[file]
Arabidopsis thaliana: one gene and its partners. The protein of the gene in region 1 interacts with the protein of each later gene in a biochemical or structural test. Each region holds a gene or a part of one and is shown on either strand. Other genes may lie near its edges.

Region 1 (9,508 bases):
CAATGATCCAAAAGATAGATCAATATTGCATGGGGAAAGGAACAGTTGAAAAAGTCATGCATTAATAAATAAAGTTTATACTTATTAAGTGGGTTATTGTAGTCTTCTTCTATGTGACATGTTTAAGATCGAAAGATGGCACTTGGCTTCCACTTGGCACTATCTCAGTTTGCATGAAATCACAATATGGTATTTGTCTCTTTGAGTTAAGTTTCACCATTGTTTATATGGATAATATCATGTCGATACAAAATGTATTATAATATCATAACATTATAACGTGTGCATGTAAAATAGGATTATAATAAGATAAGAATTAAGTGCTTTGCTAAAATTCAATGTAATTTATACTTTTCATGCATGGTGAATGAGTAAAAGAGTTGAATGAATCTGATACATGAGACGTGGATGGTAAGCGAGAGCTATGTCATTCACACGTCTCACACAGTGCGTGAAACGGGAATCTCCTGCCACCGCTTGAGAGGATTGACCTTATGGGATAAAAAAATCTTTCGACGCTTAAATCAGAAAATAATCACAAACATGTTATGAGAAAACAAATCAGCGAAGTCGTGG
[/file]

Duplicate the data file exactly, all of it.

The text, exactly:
Arabidopsis thaliana: one gene and its partners. The protein of the gene in region 1 interacts with the protein of each later gene in a biochemical or structural test. Each region holds a gene or a part of one and is shown on either strand. Other genes may lie near its edges.

Region 1 (9,508 bases):
CAATGATCCAAAAGATAGATCAATATTGCATGGGGAAAGGAACAGTTGAAAAAGTCATGCATTAATAAATAAAGTTTATACTTATTAAGTGGGTTATTGTAGTCTTCTTCTATGTGACATGTTTAAGATCGAAAGATGGCACTTGGCTTCCACTTGGCACTATCTCAGTTTGCATGAAATCACAATATGGTATTTGTCTCTTTGAGTTAAGTTTCACCATTGTTTATATGGATAATATCATGTCGATACAAAATGTATTATAATATCATAACATTATAACGTGTGCATGTAAAATAGGATTATAATAAGATAAGAATTAAGTGCTTTGCTAAAATTCAATGTAATTTATACTTTTCATGCATGGTGAATGAGTAAAAGAGTTGAATGAATCTGATACATGAGACGTGGATGGTAAGCGAGAGCTATGTCATTCACACGTCTCACACAGTGCGTGAAACGGGAATCTCCTGCCACCGCTTGAGAGGATTGACCTTATGGGATAAAAAAATCTTTCGACGCTTAAATCAGAAAATAATCACAAACATGTTATGAGAAAACAAATCAGCGAAGTCGTGG